Saturday, April 17, 2010


I’ve been seeking to explain why medical doctors so widely undervalue patient and caregiver support programs. Support treats not the physical disease, but the emotional suffering of patients and caregivers. One explanation is that disease, as a resident of the physical, measurable world, is fair game for physicians trained exclusively in objective science. But suffering, being subjective, lies outside scientific jurisdiction, so while physicians might recognize it, most don’t feel adequate to address it.

Yesterday a doctor friend offered me another plausible explanation. He pointed out that physicians are excellent problem solvers. They gather the parts of a disease puzzle and put it together. Suffering, though, isn’t a puzzle. It’s a mystery. Puzzles can be solved, but mysteries cannot. Showing a mystery to someone dedicated to solving puzzles only generates distress.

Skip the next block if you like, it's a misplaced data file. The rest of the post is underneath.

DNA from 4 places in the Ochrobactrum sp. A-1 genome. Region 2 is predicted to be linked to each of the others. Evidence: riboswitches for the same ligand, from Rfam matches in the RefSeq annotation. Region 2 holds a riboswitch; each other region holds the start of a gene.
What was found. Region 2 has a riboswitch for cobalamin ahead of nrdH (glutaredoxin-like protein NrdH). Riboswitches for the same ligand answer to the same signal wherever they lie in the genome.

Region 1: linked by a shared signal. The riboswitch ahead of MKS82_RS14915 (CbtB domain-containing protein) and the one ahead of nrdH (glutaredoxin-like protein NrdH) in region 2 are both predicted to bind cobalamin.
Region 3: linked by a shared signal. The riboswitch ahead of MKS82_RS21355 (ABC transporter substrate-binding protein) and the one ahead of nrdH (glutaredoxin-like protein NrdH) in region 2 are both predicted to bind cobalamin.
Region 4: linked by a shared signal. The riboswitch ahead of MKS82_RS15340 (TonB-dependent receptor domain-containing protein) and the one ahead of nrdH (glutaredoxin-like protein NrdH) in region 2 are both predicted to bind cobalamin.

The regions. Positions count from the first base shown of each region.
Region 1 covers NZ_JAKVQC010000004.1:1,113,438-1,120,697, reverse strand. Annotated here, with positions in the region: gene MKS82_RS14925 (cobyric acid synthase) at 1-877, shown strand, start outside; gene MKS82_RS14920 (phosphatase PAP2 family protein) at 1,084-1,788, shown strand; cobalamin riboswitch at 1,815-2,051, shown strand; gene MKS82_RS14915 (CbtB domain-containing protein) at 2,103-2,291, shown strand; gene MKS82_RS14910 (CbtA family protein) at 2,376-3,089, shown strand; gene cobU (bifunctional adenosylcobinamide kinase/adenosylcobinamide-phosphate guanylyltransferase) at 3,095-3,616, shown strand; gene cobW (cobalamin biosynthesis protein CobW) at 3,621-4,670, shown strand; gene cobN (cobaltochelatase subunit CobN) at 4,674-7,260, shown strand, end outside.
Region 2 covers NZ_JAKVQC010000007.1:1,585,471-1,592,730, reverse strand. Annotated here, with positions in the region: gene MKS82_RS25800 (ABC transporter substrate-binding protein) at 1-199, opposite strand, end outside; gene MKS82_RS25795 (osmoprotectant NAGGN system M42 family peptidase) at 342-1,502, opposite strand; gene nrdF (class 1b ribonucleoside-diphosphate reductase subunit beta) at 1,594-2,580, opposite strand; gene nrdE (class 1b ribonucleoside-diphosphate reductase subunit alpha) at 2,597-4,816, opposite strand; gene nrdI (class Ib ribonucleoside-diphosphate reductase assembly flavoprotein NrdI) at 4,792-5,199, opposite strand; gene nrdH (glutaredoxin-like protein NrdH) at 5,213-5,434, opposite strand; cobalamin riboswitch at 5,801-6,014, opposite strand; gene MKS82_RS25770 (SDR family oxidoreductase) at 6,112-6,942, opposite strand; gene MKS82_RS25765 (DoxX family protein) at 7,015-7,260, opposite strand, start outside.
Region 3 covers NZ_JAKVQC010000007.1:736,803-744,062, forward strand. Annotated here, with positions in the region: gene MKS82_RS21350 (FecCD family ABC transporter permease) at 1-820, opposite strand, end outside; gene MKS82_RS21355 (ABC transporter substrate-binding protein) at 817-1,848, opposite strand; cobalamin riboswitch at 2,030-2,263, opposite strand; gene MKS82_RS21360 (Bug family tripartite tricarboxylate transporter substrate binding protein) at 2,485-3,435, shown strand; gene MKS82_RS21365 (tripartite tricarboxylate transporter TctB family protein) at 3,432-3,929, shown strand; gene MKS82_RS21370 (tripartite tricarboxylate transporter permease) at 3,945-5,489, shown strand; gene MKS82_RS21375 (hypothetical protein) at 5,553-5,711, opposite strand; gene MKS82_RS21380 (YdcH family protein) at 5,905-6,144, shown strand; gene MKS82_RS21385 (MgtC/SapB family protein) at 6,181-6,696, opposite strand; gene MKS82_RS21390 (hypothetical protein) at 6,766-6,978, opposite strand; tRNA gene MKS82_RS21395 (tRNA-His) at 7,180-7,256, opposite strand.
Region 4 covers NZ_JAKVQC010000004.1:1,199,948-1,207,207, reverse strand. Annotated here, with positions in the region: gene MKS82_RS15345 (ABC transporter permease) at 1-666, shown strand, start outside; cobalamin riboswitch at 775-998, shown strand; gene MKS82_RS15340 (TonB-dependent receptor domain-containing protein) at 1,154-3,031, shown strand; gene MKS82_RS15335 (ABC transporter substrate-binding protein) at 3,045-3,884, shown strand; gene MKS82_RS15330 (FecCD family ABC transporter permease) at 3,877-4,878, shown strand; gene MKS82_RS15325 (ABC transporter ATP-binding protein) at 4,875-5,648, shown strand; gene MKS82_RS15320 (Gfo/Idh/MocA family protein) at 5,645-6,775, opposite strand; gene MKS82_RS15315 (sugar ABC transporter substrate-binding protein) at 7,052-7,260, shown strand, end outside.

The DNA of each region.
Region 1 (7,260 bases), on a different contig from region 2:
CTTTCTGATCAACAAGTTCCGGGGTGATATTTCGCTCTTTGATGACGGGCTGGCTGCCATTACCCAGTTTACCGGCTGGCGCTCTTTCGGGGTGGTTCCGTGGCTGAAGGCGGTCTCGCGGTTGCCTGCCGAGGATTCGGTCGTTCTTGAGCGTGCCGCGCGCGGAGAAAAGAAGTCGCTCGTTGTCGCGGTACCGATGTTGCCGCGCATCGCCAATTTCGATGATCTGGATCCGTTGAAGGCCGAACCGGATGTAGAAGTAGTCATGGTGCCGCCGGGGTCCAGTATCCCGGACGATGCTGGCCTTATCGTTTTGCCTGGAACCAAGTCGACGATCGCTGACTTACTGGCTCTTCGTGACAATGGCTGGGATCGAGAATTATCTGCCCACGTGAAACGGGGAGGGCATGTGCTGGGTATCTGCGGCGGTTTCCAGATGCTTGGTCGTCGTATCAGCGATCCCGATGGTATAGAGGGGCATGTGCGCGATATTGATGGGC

What do we do with mysteries, then?

We need first to admit that there’s much in this life that’s not only unknown, but permanently unknowable. To the questions everyone asks—why we fall in love so erratically, why there’s evil in the world, where lie the sources of good and bad luck—poet Gertrude Stein replied, “There isn’t an answer. There has never been an answer. There is never going to be an answer. That's the answer.” Amazing: no answer, yet somehow we get through our days.

When sick, we can feel trapped, alone, in our particular mystery. Why me? Why now? Why in this way? What’s next? What’s death like? The challenge for physicians is to recognize that every patient and caregiver bears a dimension of discomfort that cannot possibly be fixed. No physician in the world can cure anyone’s suffering, but honestly witnessing it, openly, compassionately appreciating it, will help the sufferer to navigate through it.

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